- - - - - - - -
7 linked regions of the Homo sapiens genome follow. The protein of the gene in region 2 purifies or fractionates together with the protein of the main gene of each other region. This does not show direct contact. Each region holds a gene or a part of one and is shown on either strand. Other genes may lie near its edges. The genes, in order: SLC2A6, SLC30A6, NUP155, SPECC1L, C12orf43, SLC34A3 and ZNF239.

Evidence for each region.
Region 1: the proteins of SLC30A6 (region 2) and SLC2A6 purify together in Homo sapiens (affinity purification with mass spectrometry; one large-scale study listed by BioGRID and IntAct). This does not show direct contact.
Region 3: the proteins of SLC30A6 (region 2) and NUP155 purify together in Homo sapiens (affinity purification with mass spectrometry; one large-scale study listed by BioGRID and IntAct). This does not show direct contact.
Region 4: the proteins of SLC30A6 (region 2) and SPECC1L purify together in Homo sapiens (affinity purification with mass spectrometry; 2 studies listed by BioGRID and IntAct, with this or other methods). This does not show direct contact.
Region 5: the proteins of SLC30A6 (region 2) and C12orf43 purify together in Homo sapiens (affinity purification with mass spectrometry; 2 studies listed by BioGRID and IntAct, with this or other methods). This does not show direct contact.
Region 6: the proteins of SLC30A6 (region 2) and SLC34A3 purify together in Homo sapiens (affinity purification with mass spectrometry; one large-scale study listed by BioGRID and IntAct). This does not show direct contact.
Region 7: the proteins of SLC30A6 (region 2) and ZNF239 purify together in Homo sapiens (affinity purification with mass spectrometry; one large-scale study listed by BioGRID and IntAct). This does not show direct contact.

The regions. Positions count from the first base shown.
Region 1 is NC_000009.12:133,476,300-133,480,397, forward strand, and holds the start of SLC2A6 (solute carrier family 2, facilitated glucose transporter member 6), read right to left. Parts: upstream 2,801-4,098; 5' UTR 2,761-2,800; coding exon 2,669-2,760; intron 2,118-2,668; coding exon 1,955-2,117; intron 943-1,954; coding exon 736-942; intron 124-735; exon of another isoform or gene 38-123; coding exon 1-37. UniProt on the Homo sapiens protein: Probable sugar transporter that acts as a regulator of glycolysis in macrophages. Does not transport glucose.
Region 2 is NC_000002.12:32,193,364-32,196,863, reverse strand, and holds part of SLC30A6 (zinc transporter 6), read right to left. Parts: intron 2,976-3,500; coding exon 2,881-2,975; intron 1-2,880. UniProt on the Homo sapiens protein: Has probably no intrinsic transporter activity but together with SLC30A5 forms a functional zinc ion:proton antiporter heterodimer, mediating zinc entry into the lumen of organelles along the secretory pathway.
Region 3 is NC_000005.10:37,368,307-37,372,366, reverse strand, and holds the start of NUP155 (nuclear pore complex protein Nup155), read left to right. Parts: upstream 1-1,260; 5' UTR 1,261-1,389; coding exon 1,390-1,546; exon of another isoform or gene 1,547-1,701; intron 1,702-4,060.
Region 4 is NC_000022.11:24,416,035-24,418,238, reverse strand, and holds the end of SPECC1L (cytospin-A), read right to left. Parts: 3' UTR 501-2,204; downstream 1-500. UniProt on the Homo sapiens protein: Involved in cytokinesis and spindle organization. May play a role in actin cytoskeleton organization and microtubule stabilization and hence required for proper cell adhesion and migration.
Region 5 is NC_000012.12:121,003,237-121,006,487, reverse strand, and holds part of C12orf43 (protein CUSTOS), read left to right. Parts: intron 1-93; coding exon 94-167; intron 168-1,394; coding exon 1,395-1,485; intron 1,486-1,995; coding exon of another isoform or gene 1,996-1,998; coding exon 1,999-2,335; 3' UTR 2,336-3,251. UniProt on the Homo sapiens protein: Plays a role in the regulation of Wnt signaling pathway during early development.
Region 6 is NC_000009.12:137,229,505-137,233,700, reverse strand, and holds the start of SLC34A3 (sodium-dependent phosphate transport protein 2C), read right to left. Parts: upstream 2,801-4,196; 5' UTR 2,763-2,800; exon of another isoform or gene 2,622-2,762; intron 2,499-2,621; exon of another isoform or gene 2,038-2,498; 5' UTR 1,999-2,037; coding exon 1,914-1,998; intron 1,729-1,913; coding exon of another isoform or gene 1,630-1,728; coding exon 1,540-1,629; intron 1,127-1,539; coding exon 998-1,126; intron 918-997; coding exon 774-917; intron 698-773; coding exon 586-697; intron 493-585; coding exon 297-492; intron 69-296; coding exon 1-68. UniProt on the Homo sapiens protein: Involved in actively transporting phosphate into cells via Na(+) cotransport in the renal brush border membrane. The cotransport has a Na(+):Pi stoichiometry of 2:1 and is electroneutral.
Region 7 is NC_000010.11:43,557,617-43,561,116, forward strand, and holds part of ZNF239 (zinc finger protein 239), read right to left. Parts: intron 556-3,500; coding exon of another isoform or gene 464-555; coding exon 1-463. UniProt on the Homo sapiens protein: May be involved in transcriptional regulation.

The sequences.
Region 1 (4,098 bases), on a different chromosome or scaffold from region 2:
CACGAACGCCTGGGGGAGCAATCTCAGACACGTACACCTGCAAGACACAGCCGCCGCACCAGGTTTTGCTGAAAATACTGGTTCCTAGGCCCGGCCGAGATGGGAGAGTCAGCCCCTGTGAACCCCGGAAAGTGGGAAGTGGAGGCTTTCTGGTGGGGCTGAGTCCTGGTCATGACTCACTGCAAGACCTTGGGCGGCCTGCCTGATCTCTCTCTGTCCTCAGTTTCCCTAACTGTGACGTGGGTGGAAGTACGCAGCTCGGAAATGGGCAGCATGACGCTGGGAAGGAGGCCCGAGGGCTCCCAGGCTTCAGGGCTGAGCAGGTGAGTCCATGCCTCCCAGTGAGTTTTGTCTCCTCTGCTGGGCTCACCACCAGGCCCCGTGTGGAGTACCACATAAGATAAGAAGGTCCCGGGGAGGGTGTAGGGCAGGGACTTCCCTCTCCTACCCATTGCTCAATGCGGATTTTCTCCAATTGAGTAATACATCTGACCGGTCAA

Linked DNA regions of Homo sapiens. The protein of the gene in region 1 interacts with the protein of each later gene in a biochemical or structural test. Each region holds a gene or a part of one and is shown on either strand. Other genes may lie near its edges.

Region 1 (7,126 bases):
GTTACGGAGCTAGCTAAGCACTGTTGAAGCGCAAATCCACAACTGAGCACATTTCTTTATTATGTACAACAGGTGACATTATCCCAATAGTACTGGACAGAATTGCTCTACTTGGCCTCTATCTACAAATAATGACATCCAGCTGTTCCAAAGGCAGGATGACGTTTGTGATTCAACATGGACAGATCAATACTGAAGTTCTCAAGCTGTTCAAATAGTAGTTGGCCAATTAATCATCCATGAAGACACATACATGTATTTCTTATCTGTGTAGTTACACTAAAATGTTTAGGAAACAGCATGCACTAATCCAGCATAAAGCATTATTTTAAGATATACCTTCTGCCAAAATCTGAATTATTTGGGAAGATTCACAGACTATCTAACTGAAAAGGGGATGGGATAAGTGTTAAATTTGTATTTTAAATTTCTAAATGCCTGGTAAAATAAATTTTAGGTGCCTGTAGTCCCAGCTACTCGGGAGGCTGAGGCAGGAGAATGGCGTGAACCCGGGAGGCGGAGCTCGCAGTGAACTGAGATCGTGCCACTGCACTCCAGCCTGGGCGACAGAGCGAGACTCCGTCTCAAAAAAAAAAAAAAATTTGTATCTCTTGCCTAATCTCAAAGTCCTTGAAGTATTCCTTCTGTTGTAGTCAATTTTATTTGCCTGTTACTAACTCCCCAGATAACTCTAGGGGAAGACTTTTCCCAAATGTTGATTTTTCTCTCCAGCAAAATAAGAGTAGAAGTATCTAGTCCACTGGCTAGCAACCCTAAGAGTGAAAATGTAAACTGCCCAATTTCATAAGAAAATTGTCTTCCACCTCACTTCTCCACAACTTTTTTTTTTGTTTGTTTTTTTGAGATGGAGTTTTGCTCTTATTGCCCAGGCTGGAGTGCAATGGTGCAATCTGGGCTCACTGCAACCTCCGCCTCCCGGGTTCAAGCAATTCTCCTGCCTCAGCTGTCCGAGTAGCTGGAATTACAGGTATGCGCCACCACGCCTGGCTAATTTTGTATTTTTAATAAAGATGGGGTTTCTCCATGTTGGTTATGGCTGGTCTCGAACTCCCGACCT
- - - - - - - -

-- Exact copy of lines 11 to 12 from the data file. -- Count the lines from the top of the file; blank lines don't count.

Region 2 is NC_000002.12:32,193,364-32,196,863, reverse strand, and holds part of SLC30A6 (zinc transporter 6), read right to left. Parts: intron 2,976-3,500; coding exon 2,881-2,975; intron 1-2,880. UniProt on the Homo sapiens protein: Has probably no intrinsic transporter activity but together with SLC30A5 forms a functional zinc ion:proton antiporter heterodimer, mediating zinc entry into the lumen of organelles along the secretory pathway.
Region 3 is NC_000005.10:37,368,307-37,372,366, reverse strand, and holds the start of NUP155 (nuclear pore complex protein Nup155), read left to right. Parts: upstream 1-1,260; 5' UTR 1,261-1,389; coding exon 1,390-1,546; exon of another isoform or gene 1,547-1,701; intron 1,702-4,060.